Five Essential Items for Mission Work Abroad by John Touloupis

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The Essentials

After a beautiful month of building homes in Tijuana, Mexico, my fellow interns and I have compiled an essential packing list of must-haves for your trip. 

We’ve been able to learn from first-hand experience and compiled what we believe to be the top five most important items to bring for your trip. 

While not 100% essential, we think it’s good to bring the following:

  • Sunglasses (preferably cheap ones, not your favorites)
  • Sunscreen and Aloe (especially if you burn easily)
  • Chapstick/Lip Balm
  • Basic toiletries (you would be amazed by how many people forget soap)
  • Chacos or Birkenstocks, a solid pair of shoes or work boots for build days
  • Donations for the boys of St Innocent 

 

Below are the Top Five essentials for your Mission work in Mexico!

Number 5: A Solid Hat

The sun in Baja can be especially brutal during long days on work sites. A good hat that covers your face and/or neck definitely helps keep the sun off of your face so you can maintain your energy levels throughout the day.

 

Number 4: Your Favorite Water Bottle

Like I said I said previously, it gets REALLY hot. Staying hydrated throughout your time on site and on the Ranch is absolutely crucial!

 

Number 3: Small Bills (No currency larger than $10) 

During your trip, we may visit the city of Rosarito for lunch or dinner at the local taco shop, or for cool treats at an ice cream parlor. Most vendors don’t accept big bills, so having a couple of smaller bills in your pocket is always a smart idea.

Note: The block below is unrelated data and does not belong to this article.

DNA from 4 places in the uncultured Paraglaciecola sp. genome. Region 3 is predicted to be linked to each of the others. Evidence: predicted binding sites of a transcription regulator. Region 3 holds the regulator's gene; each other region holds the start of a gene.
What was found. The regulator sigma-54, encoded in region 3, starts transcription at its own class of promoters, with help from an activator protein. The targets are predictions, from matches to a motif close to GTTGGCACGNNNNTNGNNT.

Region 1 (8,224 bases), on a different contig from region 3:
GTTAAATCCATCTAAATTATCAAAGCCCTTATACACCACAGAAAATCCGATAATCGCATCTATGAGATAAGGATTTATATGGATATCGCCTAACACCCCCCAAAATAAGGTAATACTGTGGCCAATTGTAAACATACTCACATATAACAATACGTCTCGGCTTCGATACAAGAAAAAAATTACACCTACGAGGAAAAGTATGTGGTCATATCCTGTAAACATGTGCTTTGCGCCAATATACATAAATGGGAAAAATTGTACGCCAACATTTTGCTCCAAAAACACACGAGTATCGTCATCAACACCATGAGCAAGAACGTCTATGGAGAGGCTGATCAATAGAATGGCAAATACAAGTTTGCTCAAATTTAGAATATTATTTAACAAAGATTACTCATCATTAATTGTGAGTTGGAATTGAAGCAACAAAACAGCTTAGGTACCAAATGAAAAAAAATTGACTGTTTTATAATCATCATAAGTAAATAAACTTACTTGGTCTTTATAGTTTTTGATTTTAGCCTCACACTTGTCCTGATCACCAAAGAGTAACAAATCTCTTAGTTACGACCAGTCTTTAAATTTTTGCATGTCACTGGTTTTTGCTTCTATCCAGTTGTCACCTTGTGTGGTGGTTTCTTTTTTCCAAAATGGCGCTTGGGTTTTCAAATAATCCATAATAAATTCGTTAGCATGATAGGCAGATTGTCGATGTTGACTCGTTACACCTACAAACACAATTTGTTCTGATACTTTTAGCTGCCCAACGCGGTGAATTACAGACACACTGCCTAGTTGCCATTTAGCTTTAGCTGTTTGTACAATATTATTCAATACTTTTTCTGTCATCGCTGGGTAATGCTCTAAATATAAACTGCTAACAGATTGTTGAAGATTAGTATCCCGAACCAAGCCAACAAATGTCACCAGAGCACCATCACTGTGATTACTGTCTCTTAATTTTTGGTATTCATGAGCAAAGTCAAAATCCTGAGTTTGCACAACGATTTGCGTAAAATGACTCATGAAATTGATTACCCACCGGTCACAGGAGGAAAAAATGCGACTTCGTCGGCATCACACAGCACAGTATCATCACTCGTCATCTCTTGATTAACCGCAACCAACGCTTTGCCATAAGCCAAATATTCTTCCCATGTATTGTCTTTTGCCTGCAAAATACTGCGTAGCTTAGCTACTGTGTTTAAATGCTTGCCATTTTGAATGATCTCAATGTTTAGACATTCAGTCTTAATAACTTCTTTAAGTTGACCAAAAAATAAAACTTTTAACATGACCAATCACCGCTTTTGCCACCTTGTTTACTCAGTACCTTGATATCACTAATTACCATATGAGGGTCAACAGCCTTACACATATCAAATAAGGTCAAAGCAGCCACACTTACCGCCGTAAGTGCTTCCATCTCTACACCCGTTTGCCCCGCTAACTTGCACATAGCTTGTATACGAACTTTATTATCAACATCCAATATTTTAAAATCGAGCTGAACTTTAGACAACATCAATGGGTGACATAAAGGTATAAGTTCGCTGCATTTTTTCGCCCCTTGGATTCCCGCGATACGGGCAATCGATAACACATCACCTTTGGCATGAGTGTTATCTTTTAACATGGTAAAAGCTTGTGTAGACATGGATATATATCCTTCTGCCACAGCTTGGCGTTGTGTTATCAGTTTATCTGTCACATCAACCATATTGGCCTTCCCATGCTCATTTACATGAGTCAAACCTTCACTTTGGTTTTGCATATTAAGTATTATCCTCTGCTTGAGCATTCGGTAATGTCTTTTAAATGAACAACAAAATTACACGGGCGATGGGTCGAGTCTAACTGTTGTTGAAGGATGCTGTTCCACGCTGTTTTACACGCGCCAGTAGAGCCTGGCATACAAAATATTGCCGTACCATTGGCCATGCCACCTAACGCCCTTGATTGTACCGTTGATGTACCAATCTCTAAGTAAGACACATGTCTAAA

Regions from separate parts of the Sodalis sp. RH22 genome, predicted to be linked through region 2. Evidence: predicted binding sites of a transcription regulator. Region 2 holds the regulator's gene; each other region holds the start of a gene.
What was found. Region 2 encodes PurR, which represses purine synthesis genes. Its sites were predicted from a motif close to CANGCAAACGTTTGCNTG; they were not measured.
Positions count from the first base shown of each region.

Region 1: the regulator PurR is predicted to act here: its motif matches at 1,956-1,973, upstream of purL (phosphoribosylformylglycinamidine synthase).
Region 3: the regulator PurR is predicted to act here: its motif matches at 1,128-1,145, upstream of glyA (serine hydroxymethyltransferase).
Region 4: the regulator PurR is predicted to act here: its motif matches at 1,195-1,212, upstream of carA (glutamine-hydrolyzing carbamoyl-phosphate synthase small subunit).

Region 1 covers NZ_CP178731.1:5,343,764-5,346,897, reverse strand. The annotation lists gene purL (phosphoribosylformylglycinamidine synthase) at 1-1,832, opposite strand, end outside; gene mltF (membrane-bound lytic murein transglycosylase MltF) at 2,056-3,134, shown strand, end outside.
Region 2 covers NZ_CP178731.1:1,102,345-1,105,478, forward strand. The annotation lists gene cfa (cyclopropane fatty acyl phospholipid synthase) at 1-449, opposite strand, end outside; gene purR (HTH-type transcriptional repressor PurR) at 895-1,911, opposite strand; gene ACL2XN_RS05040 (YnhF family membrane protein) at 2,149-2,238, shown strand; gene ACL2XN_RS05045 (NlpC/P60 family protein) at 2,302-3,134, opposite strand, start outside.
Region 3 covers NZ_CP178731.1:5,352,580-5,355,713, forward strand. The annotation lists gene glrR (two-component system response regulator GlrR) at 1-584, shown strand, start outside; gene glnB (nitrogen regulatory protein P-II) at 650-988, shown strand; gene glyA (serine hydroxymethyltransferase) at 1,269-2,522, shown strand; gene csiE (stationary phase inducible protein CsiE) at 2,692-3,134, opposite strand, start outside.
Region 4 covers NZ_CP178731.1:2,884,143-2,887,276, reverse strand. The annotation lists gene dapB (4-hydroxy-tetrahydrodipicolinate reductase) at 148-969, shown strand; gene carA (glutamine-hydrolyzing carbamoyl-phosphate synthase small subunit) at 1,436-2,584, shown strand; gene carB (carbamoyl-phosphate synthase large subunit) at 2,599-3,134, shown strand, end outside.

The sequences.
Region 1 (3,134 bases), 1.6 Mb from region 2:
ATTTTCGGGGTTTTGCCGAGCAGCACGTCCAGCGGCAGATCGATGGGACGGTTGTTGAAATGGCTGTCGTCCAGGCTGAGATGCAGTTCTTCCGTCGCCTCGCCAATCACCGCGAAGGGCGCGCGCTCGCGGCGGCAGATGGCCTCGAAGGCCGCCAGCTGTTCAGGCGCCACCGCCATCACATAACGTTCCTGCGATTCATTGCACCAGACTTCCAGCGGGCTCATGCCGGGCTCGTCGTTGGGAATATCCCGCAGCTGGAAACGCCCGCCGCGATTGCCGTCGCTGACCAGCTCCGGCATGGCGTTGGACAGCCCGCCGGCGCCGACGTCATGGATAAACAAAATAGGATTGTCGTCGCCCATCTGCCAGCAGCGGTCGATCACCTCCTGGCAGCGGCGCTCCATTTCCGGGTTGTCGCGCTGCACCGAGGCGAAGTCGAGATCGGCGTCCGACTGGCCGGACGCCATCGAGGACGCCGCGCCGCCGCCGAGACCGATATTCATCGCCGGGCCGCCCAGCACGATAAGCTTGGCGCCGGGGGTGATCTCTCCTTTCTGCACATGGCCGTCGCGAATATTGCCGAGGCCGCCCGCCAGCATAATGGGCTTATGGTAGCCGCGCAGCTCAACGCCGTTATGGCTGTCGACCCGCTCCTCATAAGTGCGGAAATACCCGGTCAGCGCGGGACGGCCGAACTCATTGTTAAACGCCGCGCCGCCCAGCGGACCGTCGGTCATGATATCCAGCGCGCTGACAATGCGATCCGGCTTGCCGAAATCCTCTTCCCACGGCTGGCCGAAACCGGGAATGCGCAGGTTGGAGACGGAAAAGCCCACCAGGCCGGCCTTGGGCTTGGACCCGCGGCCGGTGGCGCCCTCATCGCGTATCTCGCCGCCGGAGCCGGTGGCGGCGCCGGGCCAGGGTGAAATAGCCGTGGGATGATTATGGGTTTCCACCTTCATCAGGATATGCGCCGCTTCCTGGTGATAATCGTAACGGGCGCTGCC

Pro tip: If you can exchange dollars for pesos find the best rate with a simple google search and bring some! 

Number 2: Snacks

After a long day of hard work, it’s good to have some of your favorite snacks back at the ranch. And even though the food on the Ranch is delicious, if you know you are the type of person who likes to snack late at night then definitely bring some.

Your fellow Interns will certainly be grateful if you remember to bring enough to share!

Number 1: Warm Clothes/Sweats

Yes! You read that right.

Surprisingly, the temperature drops into the 50s and sometimes as low as the 40s during the night. Also, the Ranch gets a cool breeze from the Pacific every now and then. Definitely have enough layers so you feel comfortable at night hanging and when it’s time to sleep. 

All of us interns hope this list helps and we can’t wait to see you!